And in all the high school scenes, that’s when we see the aspects of Spider-Man that made him one of the great characters in all of comics. Peter Parker may be Spider-Man, but what makes him resonate are the ways normal everyday problems in his life are complicated by his heroic alter-ego. Spider-Man can save the day with his webs and his one-liners, but it’ll often mean Peter Parker is letting down his family, his friends, and blowing his chances at getting what he really wants. The deftness of Spider-Man: Homecoming is how it shows us this without piling on the tragedy. When the film isn’t actively giving you super-heroics, it’s very much a high school comedy, and it winds up being a good one. Part of that comes from the casting, with all of the “kids” in the film giving terrific performances. The standout is Peter’s best friend Ned, played by Jacob Batalon. Ned behaves exactly as a lot of people in the audience would if they suddenly found out their best friend was a super-hero, and his and Holland’s byplay deliver some of the best moments in Spider-Man: Homecoming. but I also appreciated the way in which Batalon acts as Peter’s sense of caution, having his buddy’s back but not letting him off the hook.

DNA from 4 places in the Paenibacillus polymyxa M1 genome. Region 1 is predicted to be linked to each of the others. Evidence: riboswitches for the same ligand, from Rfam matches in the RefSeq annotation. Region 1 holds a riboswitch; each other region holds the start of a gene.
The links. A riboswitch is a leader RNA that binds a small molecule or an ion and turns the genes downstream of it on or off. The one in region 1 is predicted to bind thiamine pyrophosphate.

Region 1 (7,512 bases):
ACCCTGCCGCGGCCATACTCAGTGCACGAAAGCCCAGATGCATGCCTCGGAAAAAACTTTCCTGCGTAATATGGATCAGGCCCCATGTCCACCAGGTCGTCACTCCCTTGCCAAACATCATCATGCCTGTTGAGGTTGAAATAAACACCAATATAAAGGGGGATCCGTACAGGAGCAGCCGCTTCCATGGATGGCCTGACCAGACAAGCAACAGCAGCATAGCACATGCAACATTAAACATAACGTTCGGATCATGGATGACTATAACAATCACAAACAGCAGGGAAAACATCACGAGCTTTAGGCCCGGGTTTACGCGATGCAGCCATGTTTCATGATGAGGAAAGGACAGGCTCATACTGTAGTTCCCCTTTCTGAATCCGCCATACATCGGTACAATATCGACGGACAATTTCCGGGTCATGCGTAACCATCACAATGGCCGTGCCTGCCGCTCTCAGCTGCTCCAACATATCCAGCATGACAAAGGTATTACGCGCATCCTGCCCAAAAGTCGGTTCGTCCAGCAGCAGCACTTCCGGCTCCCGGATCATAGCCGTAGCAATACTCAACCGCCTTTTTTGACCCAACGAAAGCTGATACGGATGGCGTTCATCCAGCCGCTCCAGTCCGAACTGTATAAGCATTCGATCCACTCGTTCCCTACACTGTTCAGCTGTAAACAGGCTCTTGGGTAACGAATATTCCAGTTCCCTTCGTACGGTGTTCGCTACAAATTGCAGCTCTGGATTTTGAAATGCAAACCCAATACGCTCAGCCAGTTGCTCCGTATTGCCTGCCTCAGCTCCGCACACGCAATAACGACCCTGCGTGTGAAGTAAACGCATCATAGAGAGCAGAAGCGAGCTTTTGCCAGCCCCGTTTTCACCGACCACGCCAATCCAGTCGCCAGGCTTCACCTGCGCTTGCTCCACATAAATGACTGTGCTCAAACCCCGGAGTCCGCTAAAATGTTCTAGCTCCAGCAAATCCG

But just because this Sony/Marvel co-production scales back the canvas for a more intimate adventure, that doesn’t mean it skimps on villains. Early on in the film we’re introduced to Adrian Toomes (a pitch-perfect Michael Keaton), owner/operator of a Salvage crew who find himself screwed out of a big contract cleaning up after super-powered battles when Tony Stark and the Government choose to do the clean-up themselves. Toomes and his crew then decide to go their own way, and spend years stealing alien tech from various sources and selling them to criminals. We watch Toomes go from frustrated blue collar businessman to ruthless criminal over the course of the film, and one of the more interesting ideas at the heart of the movie is this feeling of the little guy getting screwed by big business, and Toomes definitely has a point. He’s one of the more interesting villains we’ve seen in a Marvel-related film, as effective and compelling antagonists with well-defined motives have been a stumbling block for them in the past. Here we don’t get that problem, and Keaton can alternate between being chilling and ruthless to charming and relatable with ease.